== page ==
Stacked GM allergies

November 2016
Photo Creative Commons
The European Food Safety Authority (EFSA) has many fine words to say about the need for transparency in the science relating to GM safety issues, but it has some difficulty, it seems, in matching the words with action [1].

A recent EFSA Opinion on a multiple-stacked-trait GM for food and feed use was published on 26th August 2016, during the quiet European summer holiday period.

The Authority's GMO panel had every reason to anticipate controversy over this Syngenta GM maize. It has no less than five artificial DNA constructs comprising five 'Bt' insecticide-generating genes, three genes for tolerance to glufosinate herbicide, a gene for tolerance to glyphosate herbicide and a selection marker gene, plus of course all the various artificial promoters and DNA bits and pieces needed to make the ten novel genes work.

Adding to the EFSA's problems was that, three months earlier, one panel member with dissenting views decided to issue a Minority Opinion. And worse, the Minority Opinion came from an allergy specialist, Jean-Michel Wal, whose concerns attach to the potential for allergenic interactions between so many novel proteins together in one melting pot.

The EFSA decided that Syngenta's GM maize was safe by extrapolating from data based on single genetic transformations. These were fed into a weight-of-evidence based conclusion. Wal pointed out that, in reality, 20 genetic sub-combinations would arise each with its own allergenic potential. No data were presented on these. The missing information represents a huge number of unknown outcomes which could well shift the weight-of-evidence conclusion in the opposite direction.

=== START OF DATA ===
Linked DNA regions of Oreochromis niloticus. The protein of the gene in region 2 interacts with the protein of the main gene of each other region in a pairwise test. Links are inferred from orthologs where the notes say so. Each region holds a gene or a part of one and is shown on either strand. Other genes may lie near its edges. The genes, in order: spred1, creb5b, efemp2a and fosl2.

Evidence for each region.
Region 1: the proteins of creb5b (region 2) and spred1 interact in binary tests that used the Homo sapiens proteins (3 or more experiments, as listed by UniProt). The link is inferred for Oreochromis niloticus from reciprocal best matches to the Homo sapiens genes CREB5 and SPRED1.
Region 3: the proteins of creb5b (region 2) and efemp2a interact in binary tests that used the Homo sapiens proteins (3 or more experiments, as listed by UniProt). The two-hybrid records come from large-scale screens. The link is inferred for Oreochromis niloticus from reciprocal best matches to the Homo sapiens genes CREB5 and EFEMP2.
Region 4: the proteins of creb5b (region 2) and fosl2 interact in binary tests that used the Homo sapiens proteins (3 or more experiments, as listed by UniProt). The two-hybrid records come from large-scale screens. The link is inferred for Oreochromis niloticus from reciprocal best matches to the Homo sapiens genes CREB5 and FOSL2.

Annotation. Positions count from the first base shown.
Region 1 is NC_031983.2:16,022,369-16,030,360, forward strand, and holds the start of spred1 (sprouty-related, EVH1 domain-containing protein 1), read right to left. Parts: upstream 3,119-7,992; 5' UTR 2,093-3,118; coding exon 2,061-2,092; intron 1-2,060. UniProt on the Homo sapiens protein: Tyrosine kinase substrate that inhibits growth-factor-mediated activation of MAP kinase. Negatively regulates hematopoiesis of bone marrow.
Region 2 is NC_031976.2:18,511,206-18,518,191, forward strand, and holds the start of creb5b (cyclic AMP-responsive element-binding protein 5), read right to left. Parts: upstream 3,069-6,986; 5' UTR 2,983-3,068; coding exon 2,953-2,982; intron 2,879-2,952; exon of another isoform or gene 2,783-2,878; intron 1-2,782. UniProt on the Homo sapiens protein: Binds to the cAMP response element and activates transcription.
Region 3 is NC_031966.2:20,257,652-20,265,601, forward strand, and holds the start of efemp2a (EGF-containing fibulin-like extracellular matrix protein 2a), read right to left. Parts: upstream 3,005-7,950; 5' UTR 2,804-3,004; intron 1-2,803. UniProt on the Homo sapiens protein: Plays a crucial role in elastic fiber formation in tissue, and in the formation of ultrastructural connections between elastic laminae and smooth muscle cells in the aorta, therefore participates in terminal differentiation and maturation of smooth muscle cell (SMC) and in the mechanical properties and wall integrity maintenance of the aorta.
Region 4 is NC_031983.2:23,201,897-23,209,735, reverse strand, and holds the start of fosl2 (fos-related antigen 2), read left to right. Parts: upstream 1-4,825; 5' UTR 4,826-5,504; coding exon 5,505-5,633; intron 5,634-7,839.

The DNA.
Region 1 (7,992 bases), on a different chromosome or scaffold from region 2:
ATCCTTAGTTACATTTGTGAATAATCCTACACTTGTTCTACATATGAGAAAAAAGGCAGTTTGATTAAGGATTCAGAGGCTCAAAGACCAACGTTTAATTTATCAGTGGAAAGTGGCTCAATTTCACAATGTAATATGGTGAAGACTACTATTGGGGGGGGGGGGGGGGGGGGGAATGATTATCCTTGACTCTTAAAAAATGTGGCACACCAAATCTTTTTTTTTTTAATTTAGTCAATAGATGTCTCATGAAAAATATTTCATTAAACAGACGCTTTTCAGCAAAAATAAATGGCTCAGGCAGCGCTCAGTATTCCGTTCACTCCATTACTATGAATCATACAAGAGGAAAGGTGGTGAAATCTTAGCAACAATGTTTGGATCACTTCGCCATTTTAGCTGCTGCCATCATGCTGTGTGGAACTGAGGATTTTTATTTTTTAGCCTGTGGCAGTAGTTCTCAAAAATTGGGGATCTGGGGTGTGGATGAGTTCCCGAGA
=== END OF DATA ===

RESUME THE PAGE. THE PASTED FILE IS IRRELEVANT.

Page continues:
The dissenting allergy specialist said:
"Allergenic reactions in general and consequently food allergy are dramatically increasing in the EU (and worldwide) and have become a most important public health issue. The reasons are unclear ... " 
There appears, however, to be a specialist consensus that environmental conditions and cultivated plant species are involved.


Lack of transparency can, it seems take many forms: hiding tha data from scrutiny [1]; publication timed to reach a minimal audience; and simply not requiring that comprehensive data be produced.

Now you know. There's a member of the EFSA GMO Panel who has officially raised concerns about the basis of the EU approval procedure and about a major health issue applying to all multiple-trait, latest generation GM crops. Use this support to demand testing of all the permutations of the stacked-gene GM crops we could be exposed to.


[1] AHH ... TRANSPARENCY - November 2016


EFSA GMO Panel member warns of health risks from Syngenta GM maize, GM Watch 10.09.16, summary of two articles in subscription-only EU Food Policy: GMOs - Fresh turmoil as EFSA publishes minority safety verdict- quesitons about Syngenta maize safety (August 2016) and EFSA GMO expert disagrees with published summary (September 2016)

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